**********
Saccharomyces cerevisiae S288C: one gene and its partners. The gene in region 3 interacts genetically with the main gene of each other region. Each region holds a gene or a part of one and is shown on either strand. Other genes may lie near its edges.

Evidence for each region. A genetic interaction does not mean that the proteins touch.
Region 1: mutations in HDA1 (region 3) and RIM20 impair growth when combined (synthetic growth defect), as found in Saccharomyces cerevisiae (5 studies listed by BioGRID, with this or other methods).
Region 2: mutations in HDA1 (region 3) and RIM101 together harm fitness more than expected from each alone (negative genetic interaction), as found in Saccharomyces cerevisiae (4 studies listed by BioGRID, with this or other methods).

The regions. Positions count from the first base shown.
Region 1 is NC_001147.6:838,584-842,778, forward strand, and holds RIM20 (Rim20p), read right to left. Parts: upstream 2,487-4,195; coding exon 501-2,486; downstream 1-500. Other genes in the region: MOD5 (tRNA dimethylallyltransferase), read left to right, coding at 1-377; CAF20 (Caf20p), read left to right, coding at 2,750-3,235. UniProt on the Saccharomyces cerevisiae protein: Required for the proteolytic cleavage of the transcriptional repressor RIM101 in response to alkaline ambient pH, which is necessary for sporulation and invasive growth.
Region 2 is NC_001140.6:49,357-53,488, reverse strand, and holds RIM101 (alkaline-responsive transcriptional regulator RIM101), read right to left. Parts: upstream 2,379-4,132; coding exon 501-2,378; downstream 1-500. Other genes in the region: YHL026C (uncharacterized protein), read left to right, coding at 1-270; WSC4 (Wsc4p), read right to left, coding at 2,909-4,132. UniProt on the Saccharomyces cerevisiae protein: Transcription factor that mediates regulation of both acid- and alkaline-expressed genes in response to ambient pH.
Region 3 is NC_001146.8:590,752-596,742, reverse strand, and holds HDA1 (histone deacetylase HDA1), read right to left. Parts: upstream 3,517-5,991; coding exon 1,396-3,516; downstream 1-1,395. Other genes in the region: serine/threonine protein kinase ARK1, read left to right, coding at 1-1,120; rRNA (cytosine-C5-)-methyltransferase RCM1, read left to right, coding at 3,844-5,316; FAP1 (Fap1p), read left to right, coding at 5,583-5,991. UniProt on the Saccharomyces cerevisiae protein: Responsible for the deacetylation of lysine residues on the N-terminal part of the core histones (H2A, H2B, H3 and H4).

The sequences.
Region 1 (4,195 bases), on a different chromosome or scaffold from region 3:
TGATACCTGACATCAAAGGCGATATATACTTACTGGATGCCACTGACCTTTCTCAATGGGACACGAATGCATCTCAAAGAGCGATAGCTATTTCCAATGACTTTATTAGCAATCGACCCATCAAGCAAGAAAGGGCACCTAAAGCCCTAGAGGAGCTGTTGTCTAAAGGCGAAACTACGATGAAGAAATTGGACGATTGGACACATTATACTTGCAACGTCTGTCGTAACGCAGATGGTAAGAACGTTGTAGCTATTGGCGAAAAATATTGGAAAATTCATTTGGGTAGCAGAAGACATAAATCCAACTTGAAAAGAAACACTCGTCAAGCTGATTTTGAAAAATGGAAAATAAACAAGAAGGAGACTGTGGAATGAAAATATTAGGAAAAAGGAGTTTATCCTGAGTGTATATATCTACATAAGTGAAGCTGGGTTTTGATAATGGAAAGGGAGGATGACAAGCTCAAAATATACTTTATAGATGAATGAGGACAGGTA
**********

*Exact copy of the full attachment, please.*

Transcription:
Saccharomyces cerevisiae S288C: one gene and its partners. The gene in region 3 interacts genetically with the main gene of each other region. Each region holds a gene or a part of one and is shown on either strand. Other genes may lie near its edges.

Evidence for each region. A genetic interaction does not mean that the proteins touch.
Region 1: mutations in HDA1 (region 3) and RIM20 impair growth when combined (synthetic growth defect), as found in Saccharomyces cerevisiae (5 studies listed by BioGRID, with this or other methods).
Region 2: mutations in HDA1 (region 3) and RIM101 together harm fitness more than expected from each alone (negative genetic interaction), as found in Saccharomyces cerevisiae (4 studies listed by BioGRID, with this or other methods).

The regions. Positions count from the first base shown.
Region 1 is NC_001147.6:838,584-842,778, forward strand, and holds RIM20 (Rim20p), read right to left. Parts: upstream 2,487-4,195; coding exon 501-2,486; downstream 1-500. Other genes in the region: MOD5 (tRNA dimethylallyltransferase), read left to right, coding at 1-377; CAF20 (Caf20p), read left to right, coding at 2,750-3,235. UniProt on the Saccharomyces cerevisiae protein: Required for the proteolytic cleavage of the transcriptional repressor RIM101 in response to alkaline ambient pH, which is necessary for sporulation and invasive growth.
Region 2 is NC_001140.6:49,357-53,488, reverse strand, and holds RIM101 (alkaline-responsive transcriptional regulator RIM101), read right to left. Parts: upstream 2,379-4,132; coding exon 501-2,378; downstream 1-500. Other genes in the region: YHL026C (uncharacterized protein), read left to right, coding at 1-270; WSC4 (Wsc4p), read right to left, coding at 2,909-4,132. UniProt on the Saccharomyces cerevisiae protein: Transcription factor that mediates regulation of both acid- and alkaline-expressed genes in response to ambient pH.
Region 3 is NC_001146.8:590,752-596,742, reverse strand, and holds HDA1 (histone deacetylase HDA1), read right to left. Parts: upstream 3,517-5,991; coding exon 1,396-3,516; downstream 1-1,395. Other genes in the region: serine/threonine protein kinase ARK1, read left to right, coding at 1-1,120; rRNA (cytosine-C5-)-methyltransferase RCM1, read left to right, coding at 3,844-5,316; FAP1 (Fap1p), read left to right, coding at 5,583-5,991. UniProt on the Saccharomyces cerevisiae protein: Responsible for the deacetylation of lysine residues on the N-terminal part of the core histones (H2A, H2B, H3 and H4).

The sequences.
Region 1 (4,195 bases), on a different chromosome or scaffold from region 3:
TGATACCTGACATCAAAGGCGATATATACTTACTGGATGCCACTGACCTTTCTCAATGGGACACGAATGCATCTCAAAGAGCGATAGCTATTTCCAATGACTTTATTAGCAATCGACCCATCAAGCAAGAAAGGGCACCTAAAGCCCTAGAGGAGCTGTTGTCTAAAGGCGAAACTACGATGAAGAAATTGGACGATTGGACACATTATACTTGCAACGTCTGTCGTAACGCAGATGGTAAGAACGTTGTAGCTATTGGCGAAAAATATTGGAAAATTCATTTGGGTAGCAGAAGACATAAATCCAACTTGAAAAGAAACACTCGTCAAGCTGATTTTGAAAAATGGAAAATAAACAAGAAGGAGACTGTGGAATGAAAATATTAGGAAAAAGGAGTTTATCCTGAGTGTATATATCTACATAAGTGAAGCTGGGTTTTGATAATGGAAAGGGAGGATGACAAGCTCAAAATATACTTTATAGATGAATGAGGACAGGTA